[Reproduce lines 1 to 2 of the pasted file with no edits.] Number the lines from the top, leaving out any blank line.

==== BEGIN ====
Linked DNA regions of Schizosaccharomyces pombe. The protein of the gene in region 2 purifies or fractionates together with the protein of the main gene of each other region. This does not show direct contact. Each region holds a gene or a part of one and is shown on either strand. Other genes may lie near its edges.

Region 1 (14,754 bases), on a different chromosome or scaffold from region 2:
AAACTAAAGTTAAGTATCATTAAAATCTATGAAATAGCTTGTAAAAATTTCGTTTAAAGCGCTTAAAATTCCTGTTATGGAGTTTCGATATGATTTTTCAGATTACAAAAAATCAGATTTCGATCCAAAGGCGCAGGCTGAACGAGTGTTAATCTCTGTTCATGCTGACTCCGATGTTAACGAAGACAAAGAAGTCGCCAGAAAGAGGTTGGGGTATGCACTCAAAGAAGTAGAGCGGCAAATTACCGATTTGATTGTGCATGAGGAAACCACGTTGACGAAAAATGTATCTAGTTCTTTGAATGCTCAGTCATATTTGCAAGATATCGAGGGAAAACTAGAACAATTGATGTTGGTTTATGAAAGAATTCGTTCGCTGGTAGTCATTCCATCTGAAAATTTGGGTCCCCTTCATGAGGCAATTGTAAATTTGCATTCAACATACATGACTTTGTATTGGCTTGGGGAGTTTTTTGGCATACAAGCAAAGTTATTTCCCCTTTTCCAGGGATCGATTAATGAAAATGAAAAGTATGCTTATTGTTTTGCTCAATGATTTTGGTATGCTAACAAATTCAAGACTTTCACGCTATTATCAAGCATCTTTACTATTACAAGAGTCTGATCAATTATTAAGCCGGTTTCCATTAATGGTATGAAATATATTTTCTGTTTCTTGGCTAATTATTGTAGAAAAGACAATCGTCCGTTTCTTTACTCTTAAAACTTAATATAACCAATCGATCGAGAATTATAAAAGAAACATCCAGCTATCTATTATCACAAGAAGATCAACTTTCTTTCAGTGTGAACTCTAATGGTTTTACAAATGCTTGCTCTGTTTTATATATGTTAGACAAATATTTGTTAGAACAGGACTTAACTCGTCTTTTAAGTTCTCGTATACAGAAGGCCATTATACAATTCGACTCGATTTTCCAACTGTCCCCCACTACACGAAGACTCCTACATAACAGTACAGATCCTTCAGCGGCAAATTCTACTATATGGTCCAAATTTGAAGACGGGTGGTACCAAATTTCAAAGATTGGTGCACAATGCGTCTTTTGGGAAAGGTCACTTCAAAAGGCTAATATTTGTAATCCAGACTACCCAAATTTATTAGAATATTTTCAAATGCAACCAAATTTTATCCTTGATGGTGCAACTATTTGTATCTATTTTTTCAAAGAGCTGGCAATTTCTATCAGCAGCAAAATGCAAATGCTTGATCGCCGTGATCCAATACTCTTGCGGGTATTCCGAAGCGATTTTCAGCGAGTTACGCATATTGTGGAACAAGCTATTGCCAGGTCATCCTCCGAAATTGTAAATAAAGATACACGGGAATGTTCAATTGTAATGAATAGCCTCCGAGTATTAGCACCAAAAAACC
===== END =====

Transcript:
Linked DNA regions of Schizosaccharomyces pombe. The protein of the gene in region 2 purifies or fractionates together with the protein of the main gene of each other region. This does not show direct contact. Each region holds a gene or a part of one and is shown on either strand. Other genes may lie near its edges.

Region 1 (14,754 bases), on a different chromosome or scaffold from region 2: